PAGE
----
GCU students earn 100% NCLEX first-time pass rate
By Lana Sweeten-Shults
GCU News Bureau
Overnight, the world turned upside down, taking Grand Canyon University’s nursing students right along with it.
“I had students reaching out to me in a panic,” said Amy Leach, NCLEX Success Director for the College of Nursing and Health Care Professions, who recalled when the state began to shut down its testing sites for the National Council Licensure Examination during COVID-19 lockdowns.
Students who recently graduated from the University’s Nursing program could not earn their license to become a registered nurse – meaning they could not work in the field – without taking and passing the rigorous national exam.
The closure lasted only about two weeks, “but it was quite stressful,” Leach said. “Some had exams that were canceled with no end in sight.”
Once test sites opened up, the state limited the number of students permitted to take the exam — students who couldn’t prepare for the test as they normally would have because of the barriers COVID-19 presented.
Despite that, in a year of roadblock after roadblock, GCU’s nursing students excelled on the most recent NCLEX, scoring a 100% first-time pass rate on the test in the first quarter of 2021, meaning they passed the test on their first try. They also bested the state first-time pass rate for the quarter (90.42%) and outperformed bigger state universities.
And they did so in the middle of a global pandemic.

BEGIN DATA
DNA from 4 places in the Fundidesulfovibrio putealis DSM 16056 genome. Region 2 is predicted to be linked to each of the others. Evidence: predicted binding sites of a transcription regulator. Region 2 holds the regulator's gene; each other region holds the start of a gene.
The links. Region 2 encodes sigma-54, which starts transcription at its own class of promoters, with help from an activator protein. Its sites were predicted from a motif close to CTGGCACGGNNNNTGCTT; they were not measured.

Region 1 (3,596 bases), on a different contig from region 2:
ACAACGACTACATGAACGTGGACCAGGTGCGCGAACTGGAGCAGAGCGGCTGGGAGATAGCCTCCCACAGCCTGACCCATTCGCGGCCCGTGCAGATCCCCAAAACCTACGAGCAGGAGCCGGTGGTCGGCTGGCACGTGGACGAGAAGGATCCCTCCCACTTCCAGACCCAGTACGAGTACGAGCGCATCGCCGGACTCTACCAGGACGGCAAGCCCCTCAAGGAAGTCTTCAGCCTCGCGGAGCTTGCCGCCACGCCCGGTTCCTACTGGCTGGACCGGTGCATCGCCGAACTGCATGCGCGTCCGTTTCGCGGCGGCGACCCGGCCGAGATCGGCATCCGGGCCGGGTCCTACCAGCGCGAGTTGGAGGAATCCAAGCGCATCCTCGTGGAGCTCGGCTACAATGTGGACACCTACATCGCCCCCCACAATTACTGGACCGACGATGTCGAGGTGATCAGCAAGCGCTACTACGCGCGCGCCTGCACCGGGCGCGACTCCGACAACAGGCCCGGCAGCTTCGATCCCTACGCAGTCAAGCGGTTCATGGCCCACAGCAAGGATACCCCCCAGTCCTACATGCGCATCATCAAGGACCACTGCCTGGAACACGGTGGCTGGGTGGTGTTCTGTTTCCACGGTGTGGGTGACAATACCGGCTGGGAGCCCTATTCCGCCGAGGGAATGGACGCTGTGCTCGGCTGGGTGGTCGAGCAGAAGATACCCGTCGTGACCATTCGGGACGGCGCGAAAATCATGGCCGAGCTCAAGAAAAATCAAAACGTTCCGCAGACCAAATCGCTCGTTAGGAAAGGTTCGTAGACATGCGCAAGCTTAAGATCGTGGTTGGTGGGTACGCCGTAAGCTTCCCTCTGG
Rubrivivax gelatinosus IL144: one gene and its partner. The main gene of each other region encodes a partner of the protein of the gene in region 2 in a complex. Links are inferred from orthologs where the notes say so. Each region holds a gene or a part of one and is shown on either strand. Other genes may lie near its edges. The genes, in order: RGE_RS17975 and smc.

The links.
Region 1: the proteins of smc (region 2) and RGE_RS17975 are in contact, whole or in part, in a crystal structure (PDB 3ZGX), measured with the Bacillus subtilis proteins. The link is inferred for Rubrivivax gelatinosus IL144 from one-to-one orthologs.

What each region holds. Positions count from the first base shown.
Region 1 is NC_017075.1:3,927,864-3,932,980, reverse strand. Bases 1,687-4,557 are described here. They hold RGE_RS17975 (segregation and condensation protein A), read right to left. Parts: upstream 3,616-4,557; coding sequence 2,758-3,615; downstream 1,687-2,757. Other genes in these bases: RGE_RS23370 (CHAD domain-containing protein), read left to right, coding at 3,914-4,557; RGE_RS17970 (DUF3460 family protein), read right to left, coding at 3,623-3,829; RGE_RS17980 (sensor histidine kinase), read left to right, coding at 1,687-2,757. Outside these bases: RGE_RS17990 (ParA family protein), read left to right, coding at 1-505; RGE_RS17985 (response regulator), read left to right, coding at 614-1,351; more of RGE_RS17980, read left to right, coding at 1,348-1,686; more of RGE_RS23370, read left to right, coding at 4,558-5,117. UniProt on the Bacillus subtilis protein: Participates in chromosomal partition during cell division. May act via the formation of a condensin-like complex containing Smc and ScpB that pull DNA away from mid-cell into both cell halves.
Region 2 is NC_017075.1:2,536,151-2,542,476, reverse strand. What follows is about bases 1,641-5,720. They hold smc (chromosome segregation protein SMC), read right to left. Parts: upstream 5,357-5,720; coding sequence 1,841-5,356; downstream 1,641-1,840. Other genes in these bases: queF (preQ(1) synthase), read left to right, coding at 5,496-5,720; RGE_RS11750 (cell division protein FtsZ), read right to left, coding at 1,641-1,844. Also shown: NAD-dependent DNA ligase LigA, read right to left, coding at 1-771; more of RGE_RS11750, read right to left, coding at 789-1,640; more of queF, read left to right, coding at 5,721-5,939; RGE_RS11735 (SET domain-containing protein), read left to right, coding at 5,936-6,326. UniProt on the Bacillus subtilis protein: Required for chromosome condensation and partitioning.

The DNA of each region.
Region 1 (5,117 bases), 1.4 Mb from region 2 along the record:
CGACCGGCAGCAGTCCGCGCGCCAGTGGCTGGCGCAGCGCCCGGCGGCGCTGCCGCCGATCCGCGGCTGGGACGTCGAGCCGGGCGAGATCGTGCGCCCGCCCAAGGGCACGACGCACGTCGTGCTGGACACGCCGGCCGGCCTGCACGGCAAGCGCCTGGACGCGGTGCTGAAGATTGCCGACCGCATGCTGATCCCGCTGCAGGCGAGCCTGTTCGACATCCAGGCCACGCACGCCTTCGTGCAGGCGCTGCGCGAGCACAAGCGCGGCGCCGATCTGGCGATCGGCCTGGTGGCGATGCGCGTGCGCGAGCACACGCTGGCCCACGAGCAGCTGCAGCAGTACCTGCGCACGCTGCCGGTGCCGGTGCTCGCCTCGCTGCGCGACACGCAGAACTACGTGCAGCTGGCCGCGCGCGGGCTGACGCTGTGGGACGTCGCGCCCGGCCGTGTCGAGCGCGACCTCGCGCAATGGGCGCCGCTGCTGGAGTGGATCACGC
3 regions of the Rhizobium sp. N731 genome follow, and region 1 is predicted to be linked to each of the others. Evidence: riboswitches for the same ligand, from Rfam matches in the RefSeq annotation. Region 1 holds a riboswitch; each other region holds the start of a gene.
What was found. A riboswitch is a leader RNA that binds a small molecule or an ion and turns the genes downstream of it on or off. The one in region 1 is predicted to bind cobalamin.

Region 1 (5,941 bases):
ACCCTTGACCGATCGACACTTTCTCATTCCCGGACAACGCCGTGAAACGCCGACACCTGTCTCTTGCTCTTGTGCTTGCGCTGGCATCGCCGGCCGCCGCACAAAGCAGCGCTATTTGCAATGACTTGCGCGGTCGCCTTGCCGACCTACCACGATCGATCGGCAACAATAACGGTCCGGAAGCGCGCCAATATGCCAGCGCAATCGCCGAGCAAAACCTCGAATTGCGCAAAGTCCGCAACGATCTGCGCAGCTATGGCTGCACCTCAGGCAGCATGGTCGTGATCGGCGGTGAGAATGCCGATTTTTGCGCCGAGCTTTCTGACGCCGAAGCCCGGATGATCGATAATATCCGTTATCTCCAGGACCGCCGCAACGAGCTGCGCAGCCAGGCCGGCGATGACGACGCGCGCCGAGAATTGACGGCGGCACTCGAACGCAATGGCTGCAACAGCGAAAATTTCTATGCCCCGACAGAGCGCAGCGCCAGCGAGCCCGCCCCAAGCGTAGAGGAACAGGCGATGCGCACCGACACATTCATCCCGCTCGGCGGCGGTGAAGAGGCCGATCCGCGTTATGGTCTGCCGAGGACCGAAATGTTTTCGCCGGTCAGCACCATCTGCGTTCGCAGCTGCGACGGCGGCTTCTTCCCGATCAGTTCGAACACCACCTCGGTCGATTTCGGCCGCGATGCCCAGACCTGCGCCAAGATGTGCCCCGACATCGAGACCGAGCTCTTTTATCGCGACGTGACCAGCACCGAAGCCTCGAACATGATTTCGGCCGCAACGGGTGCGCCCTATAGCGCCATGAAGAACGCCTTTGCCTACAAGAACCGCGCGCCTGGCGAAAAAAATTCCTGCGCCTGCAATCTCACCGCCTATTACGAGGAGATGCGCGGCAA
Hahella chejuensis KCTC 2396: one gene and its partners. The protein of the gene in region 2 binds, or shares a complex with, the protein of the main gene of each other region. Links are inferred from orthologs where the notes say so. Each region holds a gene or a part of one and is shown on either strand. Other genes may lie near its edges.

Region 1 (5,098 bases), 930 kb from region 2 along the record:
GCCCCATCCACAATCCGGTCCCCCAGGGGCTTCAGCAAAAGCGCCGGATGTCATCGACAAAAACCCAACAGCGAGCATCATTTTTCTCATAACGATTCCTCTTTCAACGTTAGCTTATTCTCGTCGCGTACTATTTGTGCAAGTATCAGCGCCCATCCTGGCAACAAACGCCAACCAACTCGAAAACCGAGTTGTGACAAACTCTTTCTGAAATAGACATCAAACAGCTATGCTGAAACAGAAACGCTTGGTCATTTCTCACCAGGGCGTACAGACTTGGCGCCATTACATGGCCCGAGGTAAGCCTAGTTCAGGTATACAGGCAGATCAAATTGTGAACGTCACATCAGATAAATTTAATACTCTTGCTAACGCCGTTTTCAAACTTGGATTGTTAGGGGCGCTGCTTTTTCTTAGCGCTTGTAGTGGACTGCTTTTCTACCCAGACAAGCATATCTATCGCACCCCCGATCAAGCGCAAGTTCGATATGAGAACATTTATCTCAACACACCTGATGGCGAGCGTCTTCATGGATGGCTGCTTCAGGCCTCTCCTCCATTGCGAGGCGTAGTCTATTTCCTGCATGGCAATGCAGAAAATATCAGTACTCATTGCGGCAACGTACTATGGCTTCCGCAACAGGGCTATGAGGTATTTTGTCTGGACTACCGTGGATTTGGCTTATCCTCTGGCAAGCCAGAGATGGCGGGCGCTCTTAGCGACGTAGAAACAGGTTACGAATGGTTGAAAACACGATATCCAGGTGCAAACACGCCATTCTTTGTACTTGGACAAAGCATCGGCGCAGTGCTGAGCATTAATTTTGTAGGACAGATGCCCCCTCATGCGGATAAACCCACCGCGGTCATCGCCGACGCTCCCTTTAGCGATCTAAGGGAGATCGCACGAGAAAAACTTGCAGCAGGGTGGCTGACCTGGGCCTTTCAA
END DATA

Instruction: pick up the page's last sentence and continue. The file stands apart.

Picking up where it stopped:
College leaders don’t know if GCU has ever hit that 100% first-time pass rate threshold before.
However, Dr. Lisa Smith, the college’s dean, knows this is the first time the University’s students have achieved a 100% first-time pass rate on the NCLEX since she arrived here five years ago, and it’s a major achievement for the college.
But she believes she knows the reason behind that perfect pass rate: the dedicated team of faculty and staff in the prelicensure program who, even when the world was shutting down, still were able to create a successful plan for their students.
“At one time, there was a national education act titled No Child Left Behind. It’s how we feel about our students,” said Smith. “We’re going to do everything we can to support our students.”
What that meant for the Nursing program was making a hard pivot, and then another and another. As the outlook of the pandemic changed, so did the direction of the college as it met COVID’s hurdles head on.
For one, when the University suddenly sent students home in March 2020 to finish the spring semester because of COVID-19 lockdowns, they did not have access to the immersive simulation lab, a suite of classroom spaces made to look like a real hospital floor. It’s where students practice real-life nursing scenarios to ready them for what they will be doing in their professional careers.
Instead of that hands-on experience, the faculty gathered videos of students in past simulations and analyzed those exercises online with their classes.
Then when hospitals closed their doors to students for a time, they could not complete another vital part of their hands-on training: their clinical rotations. During clinicals, students work alongside nurses and other health care professionals to get those invaluable, real-life experiences.